ATLANTA — Georgia inside linebackers Jamon Dumas-Johnson and Smael Mondon had massive shoes to step into for the 2022 season. Gone at the inside linebacker position was 2021 Butkus Award winner Nakobe Dean, first-round pick Quay Walker and third-round pick Channing Tindall.
Making matters more difficult was that neither had much experience, as they were both sophomores. Mondon also missed spring practice with a labrum injury limiting his reps.
Yet per the Georgia co-defensive coordinators, the pair did a great job this season. Dumas-Johnson finished tied for the team lead in tackles and was a Butkus Award finalist, while Mondon also picked up 64 tackles. He did so in two fewer games as he dealt with an ankle injury.
So how did the pair uphold the Georgia standard? It starts by throwing the stats and numbers in the garbage.
“We don’t look at stats,” Dumas-Johnson said. “If he had a good game, he had a good game because he did something for him. We all play together. We don’t leave no one out. Everyone has someone else’s back. We play together as a family. We play for the brother next to you. If you have to do something for him to make a play, you have to do something to make a play. Some type of way, you have to play for each other.
“This is not selfish ball over here, this is family ball.”
If that sounds harsh, it’s probably because Dumas-Johnson is accustomed to hard coaching. Georgia coaches make it very clear to recruits that Georgia is not for everyone’s liking. If you’re looking to put up massive numbers, you best look elsewhere.
Consider that Georgia finished fourth in the country in sacks last season, yet no one had more than 6.5. This year’s top sack artist for the Bulldogs is Jalen Carter, who has only 3.0 sacks.
But while the statistical production might not be there on an individual level, the team-wide results are. Georgia is 35-3 in the last three seasons. The defense has been a huge reason for that success, even with six players being taken in the first round over the previous two NFL drafts.
“We coach our guys hard and they receive hard coaching,” co-defensive coordinator Will Muschamp said. “I think you can do that if there’s a certain connection and that’s a word we talk about in our organization a lot. I think there’s a huge connection because you can be very honest with somebody when you have connection, probably not so much when there’s not a connection.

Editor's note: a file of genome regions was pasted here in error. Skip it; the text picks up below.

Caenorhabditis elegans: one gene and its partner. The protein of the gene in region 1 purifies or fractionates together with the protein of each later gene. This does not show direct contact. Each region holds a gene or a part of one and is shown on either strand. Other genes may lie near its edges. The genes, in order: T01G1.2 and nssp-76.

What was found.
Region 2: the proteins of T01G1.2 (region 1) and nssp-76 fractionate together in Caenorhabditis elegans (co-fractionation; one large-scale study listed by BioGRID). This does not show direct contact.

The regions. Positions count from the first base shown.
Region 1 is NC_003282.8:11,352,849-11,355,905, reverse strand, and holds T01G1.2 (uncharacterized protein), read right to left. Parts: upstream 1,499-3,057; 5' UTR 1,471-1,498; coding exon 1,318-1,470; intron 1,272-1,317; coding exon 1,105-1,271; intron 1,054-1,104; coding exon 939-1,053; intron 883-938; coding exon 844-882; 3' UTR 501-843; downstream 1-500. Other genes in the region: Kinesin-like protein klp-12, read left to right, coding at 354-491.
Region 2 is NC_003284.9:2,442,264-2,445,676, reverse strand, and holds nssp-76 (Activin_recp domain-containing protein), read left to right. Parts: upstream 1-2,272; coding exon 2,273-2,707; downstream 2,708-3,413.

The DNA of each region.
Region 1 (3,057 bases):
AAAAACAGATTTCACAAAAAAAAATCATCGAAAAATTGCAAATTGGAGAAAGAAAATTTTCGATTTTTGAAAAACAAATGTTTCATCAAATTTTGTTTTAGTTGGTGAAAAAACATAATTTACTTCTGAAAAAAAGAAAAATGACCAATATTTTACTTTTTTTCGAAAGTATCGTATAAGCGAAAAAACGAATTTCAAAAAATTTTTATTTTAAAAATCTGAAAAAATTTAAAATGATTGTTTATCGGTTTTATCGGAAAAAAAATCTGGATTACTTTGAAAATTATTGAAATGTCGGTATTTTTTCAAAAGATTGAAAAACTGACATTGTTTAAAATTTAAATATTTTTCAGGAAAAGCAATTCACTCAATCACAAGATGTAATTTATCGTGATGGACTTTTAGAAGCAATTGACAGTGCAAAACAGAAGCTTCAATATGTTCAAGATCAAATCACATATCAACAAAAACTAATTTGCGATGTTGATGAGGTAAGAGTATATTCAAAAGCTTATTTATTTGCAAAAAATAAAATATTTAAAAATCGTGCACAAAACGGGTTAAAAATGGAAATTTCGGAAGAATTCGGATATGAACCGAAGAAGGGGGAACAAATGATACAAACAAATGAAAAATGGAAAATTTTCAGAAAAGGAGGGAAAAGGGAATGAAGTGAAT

“At the end of the day they know we have their best interest and that’s to help them be the best football player they can be which helps be the best team we can be at the University of Georgia.”
Dumas-Johnson and Mondon are just two examples of players who fit the mold of what Georgia coaches look for.
Mondon was a 5-star recruit in the 2021 cycle, while Dumas-Johnson received much less fanfare while being recruited out of Maryland. The two bonded upon arrival at Georgia and have grown together.
Co-defensive coordinator Glenn Schumann, who doubles as the position coach for Mondon and Dumas-Johnson, is most impressed not with the physical gains made by the pair but the mental side.
“I think those two guys specifically and the rest of the room have an extremely high standard and expectations for themselves,” Schumann said. “They did not place any limitations on themselves because of their experience or age. I think that’s reflected in how they’ve matured. They’ve put pressure on themselves, they’ve matured throughout the year. When it hasn’t been up to the standard they’ve been hard on themselves.”
Throughout the year, Georgia players have made it known that playing at Georgia is hard. If it were easy, everyone would be doing what the Bulldogs have done this season: replace an elite crop of linebackers and experience almost no drop-off. The Georgia defense once again ranked first in the country in run defense and are one of just two unbeaten teams left in the sport.
Dumas-Johnson and Mondon aren’t the only reason for Georgia’s success, but their development over the season illustrates why the Bulldogs are back in a position to win another national championship.
But the job is not done yet and Dumas-Johnson embraces that there is more work to be done.
Jamon Dumas-Johnson: We don’t play selfish football
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